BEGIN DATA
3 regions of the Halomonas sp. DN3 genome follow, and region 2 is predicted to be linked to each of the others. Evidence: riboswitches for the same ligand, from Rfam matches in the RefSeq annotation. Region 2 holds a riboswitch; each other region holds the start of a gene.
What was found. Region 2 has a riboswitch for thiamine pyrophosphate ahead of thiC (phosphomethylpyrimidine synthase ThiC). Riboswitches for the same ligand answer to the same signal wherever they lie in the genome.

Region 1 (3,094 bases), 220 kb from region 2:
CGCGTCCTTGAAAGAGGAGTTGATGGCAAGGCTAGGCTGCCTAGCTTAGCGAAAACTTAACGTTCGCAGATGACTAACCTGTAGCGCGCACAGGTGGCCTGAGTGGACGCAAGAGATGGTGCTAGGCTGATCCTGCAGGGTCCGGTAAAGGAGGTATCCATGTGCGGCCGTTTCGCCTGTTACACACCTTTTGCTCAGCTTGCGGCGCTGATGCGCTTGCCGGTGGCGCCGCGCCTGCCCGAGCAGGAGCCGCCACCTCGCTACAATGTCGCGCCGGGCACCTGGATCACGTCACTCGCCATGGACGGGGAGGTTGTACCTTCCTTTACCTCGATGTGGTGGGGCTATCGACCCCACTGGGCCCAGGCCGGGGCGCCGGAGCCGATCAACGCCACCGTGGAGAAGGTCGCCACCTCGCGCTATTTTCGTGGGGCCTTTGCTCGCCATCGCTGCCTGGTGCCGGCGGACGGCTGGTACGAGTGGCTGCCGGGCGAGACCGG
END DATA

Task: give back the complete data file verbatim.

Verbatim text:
3 regions of the Halomonas sp. DN3 genome follow, and region 2 is predicted to be linked to each of the others. Evidence: riboswitches for the same ligand, from Rfam matches in the RefSeq annotation. Region 2 holds a riboswitch; each other region holds the start of a gene.
What was found. Region 2 has a riboswitch for thiamine pyrophosphate ahead of thiC (phosphomethylpyrimidine synthase ThiC). Riboswitches for the same ligand answer to the same signal wherever they lie in the genome.

Region 1 (3,094 bases), 220 kb from region 2:
CGCGTCCTTGAAAGAGGAGTTGATGGCAAGGCTAGGCTGCCTAGCTTAGCGAAAACTTAACGTTCGCAGATGACTAACCTGTAGCGCGCACAGGTGGCCTGAGTGGACGCAAGAGATGGTGCTAGGCTGATCCTGCAGGGTCCGGTAAAGGAGGTATCCATGTGCGGCCGTTTCGCCTGTTACACACCTTTTGCTCAGCTTGCGGCGCTGATGCGCTTGCCGGTGGCGCCGCGCCTGCCCGAGCAGGAGCCGCCACCTCGCTACAATGTCGCGCCGGGCACCTGGATCACGTCACTCGCCATGGACGGGGAGGTTGTACCTTCCTTTACCTCGATGTGGTGGGGCTATCGACCCCACTGGGCCCAGGCCGGGGCGCCGGAGCCGATCAACGCCACCGTGGAGAAGGTCGCCACCTCGCGCTATTTTCGTGGGGCCTTTGCTCGCCATCGCTGCCTGGTGCCGGCGGACGGCTGGTACGAGTGGCTGCCGGGCGAGACCGG